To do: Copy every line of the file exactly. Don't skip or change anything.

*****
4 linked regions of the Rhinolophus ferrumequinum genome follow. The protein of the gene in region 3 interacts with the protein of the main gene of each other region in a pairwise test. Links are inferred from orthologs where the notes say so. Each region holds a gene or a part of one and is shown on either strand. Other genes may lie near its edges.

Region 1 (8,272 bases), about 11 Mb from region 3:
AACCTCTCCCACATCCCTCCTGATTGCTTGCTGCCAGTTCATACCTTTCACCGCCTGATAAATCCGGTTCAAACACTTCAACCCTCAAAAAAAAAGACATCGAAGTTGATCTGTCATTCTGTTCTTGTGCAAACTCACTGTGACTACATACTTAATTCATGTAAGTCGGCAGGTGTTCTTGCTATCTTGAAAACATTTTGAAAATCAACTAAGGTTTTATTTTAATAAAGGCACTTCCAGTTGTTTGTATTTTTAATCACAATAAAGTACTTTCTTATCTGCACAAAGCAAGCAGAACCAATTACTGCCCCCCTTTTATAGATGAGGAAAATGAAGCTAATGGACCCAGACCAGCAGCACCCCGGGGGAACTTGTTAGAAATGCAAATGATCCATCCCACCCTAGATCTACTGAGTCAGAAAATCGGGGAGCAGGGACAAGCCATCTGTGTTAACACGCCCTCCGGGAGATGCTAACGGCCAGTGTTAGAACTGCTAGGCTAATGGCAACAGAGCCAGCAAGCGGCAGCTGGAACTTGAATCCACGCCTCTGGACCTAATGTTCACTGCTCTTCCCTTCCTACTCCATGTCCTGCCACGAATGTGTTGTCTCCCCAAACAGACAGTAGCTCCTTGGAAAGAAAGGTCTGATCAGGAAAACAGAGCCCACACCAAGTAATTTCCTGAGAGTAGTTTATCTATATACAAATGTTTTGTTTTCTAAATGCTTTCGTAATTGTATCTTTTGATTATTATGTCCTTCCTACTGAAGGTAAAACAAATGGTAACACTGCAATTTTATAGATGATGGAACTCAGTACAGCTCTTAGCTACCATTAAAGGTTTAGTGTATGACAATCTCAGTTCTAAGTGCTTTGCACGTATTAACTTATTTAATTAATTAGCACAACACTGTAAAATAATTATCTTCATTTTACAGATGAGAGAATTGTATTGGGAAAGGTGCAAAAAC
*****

4 linked regions of the Rhinolophus ferrumequinum genome follow. The protein of the gene in region 3 interacts with the protein of the main gene of each other region in a pairwise test. Links are inferred from orthologs where the notes say so. Each region holds a gene or a part of one and is shown on either strand. Other genes may lie near its edges.

Region 1 (8,272 bases), about 11 Mb from region 3:
AACCTCTCCCACATCCCTCCTGATTGCTTGCTGCCAGTTCATACCTTTCACCGCCTGATAAATCCGGTTCAAACACTTCAACCCTCAAAAAAAAAGACATCGAAGTTGATCTGTCATTCTGTTCTTGTGCAAACTCACTGTGACTACATACTTAATTCATGTAAGTCGGCAGGTGTTCTTGCTATCTTGAAAACATTTTGAAAATCAACTAAGGTTTTATTTTAATAAAGGCACTTCCAGTTGTTTGTATTTTTAATCACAATAAAGTACTTTCTTATCTGCACAAAGCAAGCAGAACCAATTACTGCCCCCCTTTTATAGATGAGGAAAATGAAGCTAATGGACCCAGACCAGCAGCACCCCGGGGGAACTTGTTAGAAATGCAAATGATCCATCCCACCCTAGATCTACTGAGTCAGAAAATCGGGGAGCAGGGACAAGCCATCTGTGTTAACACGCCCTCCGGGAGATGCTAACGGCCAGTGTTAGAACTGCTAGGCTAATGGCAACAGAGCCAGCAAGCGGCAGCTGGAACTTGAATCCACGCCTCTGGACCTAATGTTCACTGCTCTTCCCTTCCTACTCCATGTCCTGCCACGAATGTGTTGTCTCCCCAAACAGACAGTAGCTCCTTGGAAAGAAAGGTCTGATCAGGAAAACAGAGCCCACACCAAGTAATTTCCTGAGAGTAGTTTATCTATATACAAATGTTTTGTTTTCTAAATGCTTTCGTAATTGTATCTTTTGATTATTATGTCCTTCCTACTGAAGGTAAAACAAATGGTAACACTGCAATTTTATAGATGATGGAACTCAGTACAGCTCTTAGCTACCATTAAAGGTTTAGTGTATGACAATCTCAGTTCTAAGTGCTTTGCACGTATTAACTTATTTAATTAATTAGCACAACACTGTAAAATAATTATCTTCATTTTACAGATGAGAGAATTGTATTGGGAAAGGTGCAAAAAC